TIME Magazine reports that the White House may be considering adopting Prometheus, a payment system developed in Illinois, which “calculates compensation for hospitals and doctors based not on the specific treatments a patient receives but on the care a patient should receive ‘per episode’“:
Taking the congestive-heart-failure example, here’s how the payment scheme would work: A slightly overweight 60-year-old heart-failure patient comes in with coronary-artery disease and acid-reflux disease. According to a Prometheus algorithm, this patient should cost $20,750 a year to treat — including office visits, medications, blood-pressure monitoring and an allowance for complications. The incentive for the heart patient’s doctor to spend less than $20,750 is that he gets to keep a portion of the difference (assuming that the patient was managed properly and happy with the outcome). And the best way to keep costs low is to offer the best care: If the doctor is negligent in monitoring the patient’s condition or fails to counsel the patient fully about proper diet and exercise, that patient could have a heart attack — requiring more treatments — and the doctor would take a financial hit.
Payment reform is at once one of the most under-reported aspects of health care reform and one of the most important. The general idea is to reward medical providers (doctors, hospitals) for the quality of care they deliver rather than quantity and to move away from a payment system that pays for every single service separately. Experts estimate that just paying providers differently can save billions of dollars and drastically improve care quality.
We currently pay our health care providers on a fee-for-service basis, like a restaurant charging the customer for every spoon, fork, or condiment. If restaurants actually operated like that, they would cart out unnecessary silverware to pad the bill. But they don’t. Instead, they charge a flat fee for a dish and work hard to make sure that the food is good and the customer comes back the following week. Health reformers believe we can apply the same theory to health care providers: paying for every single service encourages overutilization and drives up health care costs, allowing the federal government to reimburse for entire episodes of care, bundling payments for certain procedures, and encouraging providers to offer more preventive treatments would not only lower health care spending, but also improve health outcomes (by reducing redundant, unnecessary or harmful treatments). Once Medicare adopts these payment methods, private payers would follow suit, the theory goes.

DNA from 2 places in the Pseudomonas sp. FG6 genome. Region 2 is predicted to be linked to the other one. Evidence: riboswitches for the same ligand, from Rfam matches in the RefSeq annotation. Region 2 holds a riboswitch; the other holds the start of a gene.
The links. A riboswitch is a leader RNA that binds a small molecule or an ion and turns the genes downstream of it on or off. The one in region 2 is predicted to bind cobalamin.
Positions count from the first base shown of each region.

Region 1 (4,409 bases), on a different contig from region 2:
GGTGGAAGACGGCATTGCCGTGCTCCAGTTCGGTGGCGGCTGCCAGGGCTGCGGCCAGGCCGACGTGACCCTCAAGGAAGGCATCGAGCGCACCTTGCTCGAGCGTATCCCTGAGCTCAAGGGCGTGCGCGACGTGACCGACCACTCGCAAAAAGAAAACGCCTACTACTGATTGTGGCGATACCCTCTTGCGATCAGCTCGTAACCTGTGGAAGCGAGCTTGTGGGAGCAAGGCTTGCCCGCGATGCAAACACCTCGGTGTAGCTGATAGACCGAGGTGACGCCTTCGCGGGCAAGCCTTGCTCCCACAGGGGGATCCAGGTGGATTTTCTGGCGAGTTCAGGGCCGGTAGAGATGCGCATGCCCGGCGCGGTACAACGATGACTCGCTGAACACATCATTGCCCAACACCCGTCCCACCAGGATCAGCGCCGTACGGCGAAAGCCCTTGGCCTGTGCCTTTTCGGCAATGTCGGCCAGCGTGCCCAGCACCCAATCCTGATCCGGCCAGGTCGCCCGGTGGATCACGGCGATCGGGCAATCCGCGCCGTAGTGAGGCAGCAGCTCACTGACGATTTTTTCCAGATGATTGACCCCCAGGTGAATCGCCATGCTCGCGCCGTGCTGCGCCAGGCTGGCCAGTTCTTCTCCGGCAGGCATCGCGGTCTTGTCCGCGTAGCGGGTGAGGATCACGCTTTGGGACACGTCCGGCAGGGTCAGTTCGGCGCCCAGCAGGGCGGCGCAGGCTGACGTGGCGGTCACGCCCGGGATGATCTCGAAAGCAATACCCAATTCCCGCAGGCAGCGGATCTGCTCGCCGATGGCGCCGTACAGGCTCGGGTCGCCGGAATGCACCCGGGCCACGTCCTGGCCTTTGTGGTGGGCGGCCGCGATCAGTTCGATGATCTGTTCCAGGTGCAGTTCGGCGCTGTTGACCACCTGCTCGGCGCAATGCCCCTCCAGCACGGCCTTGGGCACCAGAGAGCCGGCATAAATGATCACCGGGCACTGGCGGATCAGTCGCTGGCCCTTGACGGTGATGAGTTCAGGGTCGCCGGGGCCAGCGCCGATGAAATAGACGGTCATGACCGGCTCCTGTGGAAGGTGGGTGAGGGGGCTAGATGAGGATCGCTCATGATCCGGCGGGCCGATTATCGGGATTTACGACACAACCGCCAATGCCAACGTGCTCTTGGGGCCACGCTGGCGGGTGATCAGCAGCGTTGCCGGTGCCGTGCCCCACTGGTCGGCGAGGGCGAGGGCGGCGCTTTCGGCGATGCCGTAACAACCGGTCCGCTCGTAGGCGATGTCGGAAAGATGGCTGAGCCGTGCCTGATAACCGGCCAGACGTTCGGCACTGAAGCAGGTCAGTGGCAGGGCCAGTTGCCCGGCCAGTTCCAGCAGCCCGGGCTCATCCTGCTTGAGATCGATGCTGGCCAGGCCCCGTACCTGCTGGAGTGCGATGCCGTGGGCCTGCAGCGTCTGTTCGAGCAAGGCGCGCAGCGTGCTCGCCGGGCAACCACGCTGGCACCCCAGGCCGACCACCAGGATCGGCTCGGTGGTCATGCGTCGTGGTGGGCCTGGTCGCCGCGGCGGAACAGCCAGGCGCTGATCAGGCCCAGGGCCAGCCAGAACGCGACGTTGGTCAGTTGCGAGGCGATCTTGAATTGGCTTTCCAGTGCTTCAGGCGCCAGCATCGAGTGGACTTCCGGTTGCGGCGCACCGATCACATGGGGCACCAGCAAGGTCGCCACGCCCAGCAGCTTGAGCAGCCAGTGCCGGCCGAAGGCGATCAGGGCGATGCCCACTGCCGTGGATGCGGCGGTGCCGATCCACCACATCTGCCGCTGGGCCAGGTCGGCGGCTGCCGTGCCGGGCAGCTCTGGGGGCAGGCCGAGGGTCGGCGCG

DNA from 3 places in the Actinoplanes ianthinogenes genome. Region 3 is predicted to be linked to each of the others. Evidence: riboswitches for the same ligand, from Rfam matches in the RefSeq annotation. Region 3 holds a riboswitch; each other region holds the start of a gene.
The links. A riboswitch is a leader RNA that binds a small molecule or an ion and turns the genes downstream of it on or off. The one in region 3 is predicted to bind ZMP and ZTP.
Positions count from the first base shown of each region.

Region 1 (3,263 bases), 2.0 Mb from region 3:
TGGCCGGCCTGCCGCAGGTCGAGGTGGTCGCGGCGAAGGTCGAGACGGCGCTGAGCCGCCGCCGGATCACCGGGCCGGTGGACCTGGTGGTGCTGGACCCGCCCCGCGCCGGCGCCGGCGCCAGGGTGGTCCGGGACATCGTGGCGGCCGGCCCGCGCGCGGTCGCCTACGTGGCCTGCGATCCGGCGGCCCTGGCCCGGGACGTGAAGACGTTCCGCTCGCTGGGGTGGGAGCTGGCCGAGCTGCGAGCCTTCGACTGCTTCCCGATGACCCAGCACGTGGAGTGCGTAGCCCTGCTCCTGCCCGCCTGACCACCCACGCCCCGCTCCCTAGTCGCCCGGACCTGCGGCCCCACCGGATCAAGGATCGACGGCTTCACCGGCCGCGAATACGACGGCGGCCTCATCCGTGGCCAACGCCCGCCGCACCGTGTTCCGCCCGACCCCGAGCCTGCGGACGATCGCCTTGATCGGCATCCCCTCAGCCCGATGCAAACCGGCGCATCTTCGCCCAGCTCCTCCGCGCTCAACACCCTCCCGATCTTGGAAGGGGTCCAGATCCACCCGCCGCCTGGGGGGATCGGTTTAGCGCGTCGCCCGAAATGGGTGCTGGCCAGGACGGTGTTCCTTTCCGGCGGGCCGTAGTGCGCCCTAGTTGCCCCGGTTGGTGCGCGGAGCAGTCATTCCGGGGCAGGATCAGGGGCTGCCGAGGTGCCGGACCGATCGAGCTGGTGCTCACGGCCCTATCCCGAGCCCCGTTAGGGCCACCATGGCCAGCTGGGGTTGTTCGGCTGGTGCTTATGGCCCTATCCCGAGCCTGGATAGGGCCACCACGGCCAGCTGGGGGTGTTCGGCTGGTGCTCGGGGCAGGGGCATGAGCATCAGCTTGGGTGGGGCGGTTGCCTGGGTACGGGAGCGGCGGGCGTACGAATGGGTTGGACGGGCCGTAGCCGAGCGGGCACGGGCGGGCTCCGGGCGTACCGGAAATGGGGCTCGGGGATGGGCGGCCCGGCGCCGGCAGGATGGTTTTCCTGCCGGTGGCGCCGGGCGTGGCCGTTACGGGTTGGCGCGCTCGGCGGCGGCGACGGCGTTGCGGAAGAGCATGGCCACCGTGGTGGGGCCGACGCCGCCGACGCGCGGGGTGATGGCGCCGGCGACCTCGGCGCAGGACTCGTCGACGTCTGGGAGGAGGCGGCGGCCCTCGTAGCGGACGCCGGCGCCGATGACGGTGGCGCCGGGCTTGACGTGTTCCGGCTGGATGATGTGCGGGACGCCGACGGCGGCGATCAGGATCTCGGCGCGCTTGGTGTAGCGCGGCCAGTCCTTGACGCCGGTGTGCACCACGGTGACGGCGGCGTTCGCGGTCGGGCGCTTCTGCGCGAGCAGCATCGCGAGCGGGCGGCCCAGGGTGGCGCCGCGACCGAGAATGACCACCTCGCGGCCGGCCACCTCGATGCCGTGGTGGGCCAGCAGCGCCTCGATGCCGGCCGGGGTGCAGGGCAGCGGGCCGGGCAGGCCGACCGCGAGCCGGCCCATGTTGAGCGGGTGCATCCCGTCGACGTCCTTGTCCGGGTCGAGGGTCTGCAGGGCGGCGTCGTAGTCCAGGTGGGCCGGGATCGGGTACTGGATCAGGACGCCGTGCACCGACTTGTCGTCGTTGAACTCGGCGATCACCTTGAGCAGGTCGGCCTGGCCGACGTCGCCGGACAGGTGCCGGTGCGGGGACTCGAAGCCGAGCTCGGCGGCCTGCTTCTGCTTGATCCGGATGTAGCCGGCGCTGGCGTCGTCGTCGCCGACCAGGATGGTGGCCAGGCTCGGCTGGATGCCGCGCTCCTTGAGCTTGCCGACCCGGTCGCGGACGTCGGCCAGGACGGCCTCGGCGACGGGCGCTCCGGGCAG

The key is focusing on patient outcomes, something previous reformers ignored. As TIME recalls, Medicare adopted a similar initiative in 1993, “bundling payments for hospital stays.” But, “since hospitals were paid a certain amount of money for each patient no matter how long they stayed, many patients were discharged sooner than was prudent, which transferred the burden of care onto nursing homes and created a “mini-industry of readmissions.”
The different pilot reform programs currently under consideration wed outcomes to reform, and, most importantly, allow the Secretary of Health and Human Services or the Center for Medicare and Medicaid Services to expand successful models. In a recent paper, CAPAF policy experts Ellen-Marie Whelan and Judy Feder detail the recent proposals, which I have adapted into the table below:
|House’s Tri Committee Draft Bill||Senate Finance Committee Draft|
|Primary Care Bonus:
Medicare would pay a bonus payment to primary care providers.
|5% to 10% bonus; primary care providers in under served areas would receive a higher bonus.||5% bonus for primary care providers.|
|Medical Home Model:
Certain practices would receive extra Medicare payments to provide a full array of coordinated primary care services.
|Primary care practices and community based medical homes qualify for the extra payment.||Only primary home models qualify for the extra payment.|
|Accountable Care Organization:
A group of providers, including doctors and hospitals, who accept responsibility for caring for a group of patients. If the organization can perform the same services for less, Medicare and the organization split the savings.
|Both versions expand pilot programs and give extra consideration to small groups who participate. (80 % of physicians work in groups of five or less.)|
Medicare would pay a fixed amount for all of the services provided to a patient for a particular condition.
|Both versions propose paying a single fee to hospitals to cover the cost of the hospital stay and the immediate care (for that condition) that follows it.|
As RAND economist Melinda Beeuwkes Buntin and Harvard University professor David Cutler explain in a new paper, not only will these reforms improve the quality of care, but they could also lead to federal savings of about $299 billion over the next decade. In fact, payment reform that “is based on the idea that good care should be rewarded more than just more treatment…could save about 8 percent of projected spending over the next decade.”